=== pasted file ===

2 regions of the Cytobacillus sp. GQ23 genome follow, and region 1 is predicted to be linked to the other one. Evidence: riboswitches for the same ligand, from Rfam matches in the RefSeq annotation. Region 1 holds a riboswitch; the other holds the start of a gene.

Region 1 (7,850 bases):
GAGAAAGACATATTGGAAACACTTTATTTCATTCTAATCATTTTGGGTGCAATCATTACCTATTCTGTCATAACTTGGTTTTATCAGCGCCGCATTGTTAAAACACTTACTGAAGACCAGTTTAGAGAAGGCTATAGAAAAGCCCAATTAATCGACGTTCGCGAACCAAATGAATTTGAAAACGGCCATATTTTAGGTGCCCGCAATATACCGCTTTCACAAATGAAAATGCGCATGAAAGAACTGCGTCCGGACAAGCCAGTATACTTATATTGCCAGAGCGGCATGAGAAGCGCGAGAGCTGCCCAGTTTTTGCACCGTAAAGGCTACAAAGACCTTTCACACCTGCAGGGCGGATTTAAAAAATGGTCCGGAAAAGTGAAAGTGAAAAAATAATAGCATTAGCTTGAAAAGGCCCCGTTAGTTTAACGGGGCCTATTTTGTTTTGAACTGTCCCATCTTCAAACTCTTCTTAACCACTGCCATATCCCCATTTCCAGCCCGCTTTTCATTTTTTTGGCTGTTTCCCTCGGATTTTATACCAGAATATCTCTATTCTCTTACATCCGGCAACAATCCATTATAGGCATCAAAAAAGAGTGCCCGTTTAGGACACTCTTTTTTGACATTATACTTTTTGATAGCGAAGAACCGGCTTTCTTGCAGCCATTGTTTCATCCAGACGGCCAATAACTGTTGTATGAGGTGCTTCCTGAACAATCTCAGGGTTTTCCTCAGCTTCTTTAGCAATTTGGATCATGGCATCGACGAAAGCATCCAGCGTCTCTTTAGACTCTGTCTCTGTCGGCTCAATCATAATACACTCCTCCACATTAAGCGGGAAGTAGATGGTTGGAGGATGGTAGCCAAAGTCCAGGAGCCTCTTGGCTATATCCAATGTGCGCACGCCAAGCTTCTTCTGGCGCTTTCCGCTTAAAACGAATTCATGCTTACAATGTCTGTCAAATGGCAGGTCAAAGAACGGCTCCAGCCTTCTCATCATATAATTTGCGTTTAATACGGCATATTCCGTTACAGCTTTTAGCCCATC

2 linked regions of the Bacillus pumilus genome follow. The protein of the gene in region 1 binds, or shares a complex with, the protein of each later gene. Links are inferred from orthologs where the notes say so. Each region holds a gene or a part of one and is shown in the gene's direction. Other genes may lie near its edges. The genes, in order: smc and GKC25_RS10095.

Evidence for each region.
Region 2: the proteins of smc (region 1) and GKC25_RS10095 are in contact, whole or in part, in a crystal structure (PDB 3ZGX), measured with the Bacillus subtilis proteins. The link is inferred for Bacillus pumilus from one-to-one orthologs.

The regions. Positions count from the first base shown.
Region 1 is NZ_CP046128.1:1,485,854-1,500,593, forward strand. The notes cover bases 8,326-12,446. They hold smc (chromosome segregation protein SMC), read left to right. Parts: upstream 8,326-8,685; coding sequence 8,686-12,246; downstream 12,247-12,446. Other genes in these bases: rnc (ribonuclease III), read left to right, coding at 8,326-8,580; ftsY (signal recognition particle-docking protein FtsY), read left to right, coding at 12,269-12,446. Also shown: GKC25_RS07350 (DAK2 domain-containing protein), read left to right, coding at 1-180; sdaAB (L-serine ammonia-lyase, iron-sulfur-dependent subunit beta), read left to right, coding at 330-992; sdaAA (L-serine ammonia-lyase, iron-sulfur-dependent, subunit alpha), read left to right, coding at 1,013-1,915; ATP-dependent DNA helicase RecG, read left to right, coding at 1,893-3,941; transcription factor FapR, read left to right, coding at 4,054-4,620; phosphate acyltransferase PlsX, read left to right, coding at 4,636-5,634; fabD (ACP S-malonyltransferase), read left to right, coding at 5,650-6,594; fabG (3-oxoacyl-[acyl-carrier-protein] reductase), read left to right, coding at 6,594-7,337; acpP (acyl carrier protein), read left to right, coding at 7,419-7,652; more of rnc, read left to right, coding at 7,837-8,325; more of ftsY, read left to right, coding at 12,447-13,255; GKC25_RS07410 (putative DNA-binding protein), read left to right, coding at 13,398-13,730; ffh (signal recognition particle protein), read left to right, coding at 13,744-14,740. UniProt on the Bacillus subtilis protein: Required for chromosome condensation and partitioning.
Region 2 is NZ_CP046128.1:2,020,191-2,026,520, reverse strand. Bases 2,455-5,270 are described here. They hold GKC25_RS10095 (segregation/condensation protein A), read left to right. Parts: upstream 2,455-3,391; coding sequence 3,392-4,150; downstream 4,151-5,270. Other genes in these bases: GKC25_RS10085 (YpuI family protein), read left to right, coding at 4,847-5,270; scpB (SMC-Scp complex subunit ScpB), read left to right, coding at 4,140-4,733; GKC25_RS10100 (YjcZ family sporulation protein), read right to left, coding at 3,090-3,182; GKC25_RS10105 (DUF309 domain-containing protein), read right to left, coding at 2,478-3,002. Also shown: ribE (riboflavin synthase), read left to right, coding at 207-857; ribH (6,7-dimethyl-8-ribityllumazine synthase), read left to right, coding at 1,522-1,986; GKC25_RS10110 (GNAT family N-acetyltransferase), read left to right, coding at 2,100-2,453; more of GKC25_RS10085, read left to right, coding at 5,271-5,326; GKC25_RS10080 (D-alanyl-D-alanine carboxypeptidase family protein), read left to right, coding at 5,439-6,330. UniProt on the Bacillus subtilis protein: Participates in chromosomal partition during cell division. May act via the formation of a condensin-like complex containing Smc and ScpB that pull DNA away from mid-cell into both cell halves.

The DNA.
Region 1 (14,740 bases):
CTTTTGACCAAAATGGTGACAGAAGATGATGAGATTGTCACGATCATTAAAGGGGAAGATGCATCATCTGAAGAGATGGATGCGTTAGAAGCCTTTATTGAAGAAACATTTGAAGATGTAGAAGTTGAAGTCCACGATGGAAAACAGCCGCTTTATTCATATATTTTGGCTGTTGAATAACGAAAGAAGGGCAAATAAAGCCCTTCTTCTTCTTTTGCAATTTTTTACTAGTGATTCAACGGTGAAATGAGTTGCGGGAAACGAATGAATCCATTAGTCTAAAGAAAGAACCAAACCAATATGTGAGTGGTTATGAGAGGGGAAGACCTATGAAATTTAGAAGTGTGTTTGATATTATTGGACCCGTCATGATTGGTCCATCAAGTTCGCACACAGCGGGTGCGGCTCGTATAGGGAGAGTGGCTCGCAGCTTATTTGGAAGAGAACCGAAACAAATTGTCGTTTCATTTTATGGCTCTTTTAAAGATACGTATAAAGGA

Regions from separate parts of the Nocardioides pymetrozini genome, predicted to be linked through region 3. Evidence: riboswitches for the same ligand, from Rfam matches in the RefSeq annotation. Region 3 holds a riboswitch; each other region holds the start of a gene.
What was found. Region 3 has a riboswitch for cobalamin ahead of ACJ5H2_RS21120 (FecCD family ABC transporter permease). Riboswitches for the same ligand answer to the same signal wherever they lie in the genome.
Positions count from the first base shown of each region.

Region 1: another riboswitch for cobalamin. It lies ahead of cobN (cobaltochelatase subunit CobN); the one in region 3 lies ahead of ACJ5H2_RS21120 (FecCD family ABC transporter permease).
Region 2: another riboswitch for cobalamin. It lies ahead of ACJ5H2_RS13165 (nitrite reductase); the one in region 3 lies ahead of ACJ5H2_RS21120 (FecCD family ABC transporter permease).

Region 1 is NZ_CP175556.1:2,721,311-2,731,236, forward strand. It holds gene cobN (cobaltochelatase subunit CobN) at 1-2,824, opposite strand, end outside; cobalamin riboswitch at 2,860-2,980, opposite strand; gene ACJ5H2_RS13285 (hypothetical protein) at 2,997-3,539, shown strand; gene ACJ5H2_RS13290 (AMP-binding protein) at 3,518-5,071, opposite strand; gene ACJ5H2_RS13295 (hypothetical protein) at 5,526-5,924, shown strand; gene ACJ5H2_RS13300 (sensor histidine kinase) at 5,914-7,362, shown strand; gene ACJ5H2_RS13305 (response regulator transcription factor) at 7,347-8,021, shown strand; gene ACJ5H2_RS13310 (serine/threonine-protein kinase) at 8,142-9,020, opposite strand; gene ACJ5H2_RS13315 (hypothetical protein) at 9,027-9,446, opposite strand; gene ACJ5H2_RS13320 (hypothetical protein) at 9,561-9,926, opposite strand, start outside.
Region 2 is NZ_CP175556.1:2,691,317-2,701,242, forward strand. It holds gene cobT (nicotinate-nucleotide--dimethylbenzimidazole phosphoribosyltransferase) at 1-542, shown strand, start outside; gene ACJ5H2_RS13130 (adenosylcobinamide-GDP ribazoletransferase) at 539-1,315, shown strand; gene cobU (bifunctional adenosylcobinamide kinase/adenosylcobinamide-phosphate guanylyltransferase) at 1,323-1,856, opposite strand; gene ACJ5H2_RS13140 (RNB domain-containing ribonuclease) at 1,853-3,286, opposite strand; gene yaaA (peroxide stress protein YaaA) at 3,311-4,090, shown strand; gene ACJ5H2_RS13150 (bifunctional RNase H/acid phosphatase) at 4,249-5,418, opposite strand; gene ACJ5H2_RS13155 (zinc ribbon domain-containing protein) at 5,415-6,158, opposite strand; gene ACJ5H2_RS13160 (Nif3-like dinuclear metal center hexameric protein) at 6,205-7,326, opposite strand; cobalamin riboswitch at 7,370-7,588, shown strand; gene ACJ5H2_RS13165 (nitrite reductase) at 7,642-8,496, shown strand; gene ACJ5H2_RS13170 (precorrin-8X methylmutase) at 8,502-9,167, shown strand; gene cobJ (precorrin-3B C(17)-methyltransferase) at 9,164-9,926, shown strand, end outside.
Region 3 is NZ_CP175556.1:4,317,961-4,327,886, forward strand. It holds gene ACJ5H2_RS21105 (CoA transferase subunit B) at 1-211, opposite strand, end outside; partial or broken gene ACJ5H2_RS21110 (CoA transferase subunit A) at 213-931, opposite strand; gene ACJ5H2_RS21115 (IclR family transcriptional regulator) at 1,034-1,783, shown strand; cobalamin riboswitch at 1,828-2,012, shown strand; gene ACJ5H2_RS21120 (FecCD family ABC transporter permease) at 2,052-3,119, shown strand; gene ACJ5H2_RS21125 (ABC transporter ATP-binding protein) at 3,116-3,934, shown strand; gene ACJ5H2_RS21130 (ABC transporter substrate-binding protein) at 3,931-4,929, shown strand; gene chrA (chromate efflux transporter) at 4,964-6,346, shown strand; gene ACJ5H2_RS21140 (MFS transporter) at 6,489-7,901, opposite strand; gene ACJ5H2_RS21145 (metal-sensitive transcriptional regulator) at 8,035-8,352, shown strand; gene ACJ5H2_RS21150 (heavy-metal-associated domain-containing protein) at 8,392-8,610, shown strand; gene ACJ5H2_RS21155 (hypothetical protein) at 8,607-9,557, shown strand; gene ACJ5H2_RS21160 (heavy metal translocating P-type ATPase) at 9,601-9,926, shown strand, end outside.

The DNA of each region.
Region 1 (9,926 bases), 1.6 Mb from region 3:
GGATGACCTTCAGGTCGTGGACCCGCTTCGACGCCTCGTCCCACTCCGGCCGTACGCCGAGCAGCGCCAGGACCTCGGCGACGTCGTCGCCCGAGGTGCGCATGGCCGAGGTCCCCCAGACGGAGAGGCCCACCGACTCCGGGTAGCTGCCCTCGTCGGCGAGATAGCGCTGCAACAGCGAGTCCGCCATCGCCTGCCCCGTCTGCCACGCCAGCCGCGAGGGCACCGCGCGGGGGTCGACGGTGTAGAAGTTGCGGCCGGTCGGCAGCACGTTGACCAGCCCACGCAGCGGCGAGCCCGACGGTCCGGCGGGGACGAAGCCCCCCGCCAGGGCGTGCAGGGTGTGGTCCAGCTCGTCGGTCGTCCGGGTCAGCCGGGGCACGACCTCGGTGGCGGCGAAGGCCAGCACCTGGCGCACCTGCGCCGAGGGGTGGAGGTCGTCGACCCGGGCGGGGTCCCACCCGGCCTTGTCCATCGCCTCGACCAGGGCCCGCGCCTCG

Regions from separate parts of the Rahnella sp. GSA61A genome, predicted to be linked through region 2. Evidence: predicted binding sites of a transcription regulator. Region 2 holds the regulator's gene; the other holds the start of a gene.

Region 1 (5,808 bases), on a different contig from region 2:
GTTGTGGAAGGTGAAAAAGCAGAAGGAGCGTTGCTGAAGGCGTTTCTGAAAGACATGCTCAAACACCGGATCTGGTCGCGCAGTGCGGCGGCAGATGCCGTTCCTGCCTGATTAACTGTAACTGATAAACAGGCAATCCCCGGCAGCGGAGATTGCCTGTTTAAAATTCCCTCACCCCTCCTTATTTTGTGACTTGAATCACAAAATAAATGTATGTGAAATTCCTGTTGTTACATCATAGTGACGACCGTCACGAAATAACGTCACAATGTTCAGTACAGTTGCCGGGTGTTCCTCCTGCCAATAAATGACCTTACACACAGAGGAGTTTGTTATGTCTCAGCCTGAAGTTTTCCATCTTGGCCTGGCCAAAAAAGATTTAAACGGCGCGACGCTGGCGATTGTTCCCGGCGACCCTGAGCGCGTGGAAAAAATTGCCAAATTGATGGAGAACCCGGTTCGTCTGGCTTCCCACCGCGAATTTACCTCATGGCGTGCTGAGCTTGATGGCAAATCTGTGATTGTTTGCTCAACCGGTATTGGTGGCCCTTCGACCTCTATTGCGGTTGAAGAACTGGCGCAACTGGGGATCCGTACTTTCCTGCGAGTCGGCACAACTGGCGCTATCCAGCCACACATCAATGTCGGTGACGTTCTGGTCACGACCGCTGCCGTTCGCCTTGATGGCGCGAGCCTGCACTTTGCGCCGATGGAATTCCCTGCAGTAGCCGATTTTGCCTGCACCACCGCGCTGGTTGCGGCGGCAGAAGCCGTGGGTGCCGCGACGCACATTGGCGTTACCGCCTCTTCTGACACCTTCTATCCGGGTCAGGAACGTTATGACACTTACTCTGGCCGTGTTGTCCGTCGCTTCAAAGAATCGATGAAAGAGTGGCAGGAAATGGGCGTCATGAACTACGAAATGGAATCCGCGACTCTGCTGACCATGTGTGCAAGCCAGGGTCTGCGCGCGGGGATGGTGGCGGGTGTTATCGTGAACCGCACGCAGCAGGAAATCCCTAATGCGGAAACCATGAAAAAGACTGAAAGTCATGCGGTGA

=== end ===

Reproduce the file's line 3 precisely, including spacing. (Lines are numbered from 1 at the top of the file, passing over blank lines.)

GAGAAAGACATATTGGAAACACTTTATTTCATTCTAATCATTTTGGGTGCAATCATTACCTATTCTGTCATAACTTGGTTTTATCAGCGCCGCATTGTTAAAACACTTACTGAAGACCAGTTTAGAGAAGGCTATAGAAAAGCCCAATTAATCGACGTTCGCGAACCAAATGAATTTGAAAACGGCCATATTTTAGGTGCCCGCAATATACCGCTTTCACAAATGAAAATGCGCATGAAAGAACTGCGTCCGGACAAGCCAGTATACTTATATTGCCAGAGCGGCATGAGAAGCGCGAGAGCTGCCCAGTTTTTGCACCGTAAAGGCTACAAAGACCTTTCACACCTGCAGGGCGGATTTAAAAAATGGTCCGGAAAAGTGAAAGTGAAAAAATAATAGCATTAGCTTGAAAAGGCCCCGTTAGTTTAACGGGGCCTATTTTGTTTTGAACTGTCCCATCTTCAAACTCTTCTTAACCACTGCCATATCCCCATTTCCAGCCCGCTTTTCATTTTTTTGGCTGTTTCCCTCGGATTTTATACCAGAATATCTCTATTCTCTTACATCCGGCAACAATCCATTATAGGCATCAAAAAAGAGTGCCCGTTTAGGACACTCTTTTTTGACATTATACTTTTTGATAGCGAAGAACCGGCTTTCTTGCAGCCATTGTTTCATCCAGACGGCCAATAACTGTTGTATGAGGTGCTTCCTGAACAATCTCAGGGTTTTCCTCAGCTTCTTTAGCAATTTGGATCATGGCATCGACGAAAGCATCCAGCGTCTCTTTAGACTCTGTCTCTGTCGGCTCAATCATAATACACTCCTCCACATTAAGCGGGAAGTAGATGGTTGGAGGATGGTAGCCAAAGTCCAGGAGCCTCTTGGCTATATCCAATGTGCGCACGCCAAGCTTCTTCTGGCGCTTTCCGCTTAAAACGAATTCATGCTTACAATGTCTGTCAAATGGCAGGTCAAAGAACGGCTCCAGCCTTCTCATCATATAATTTGCGTTTAATACGGCATATTCCGTTACAGCTTTTAGCCCATC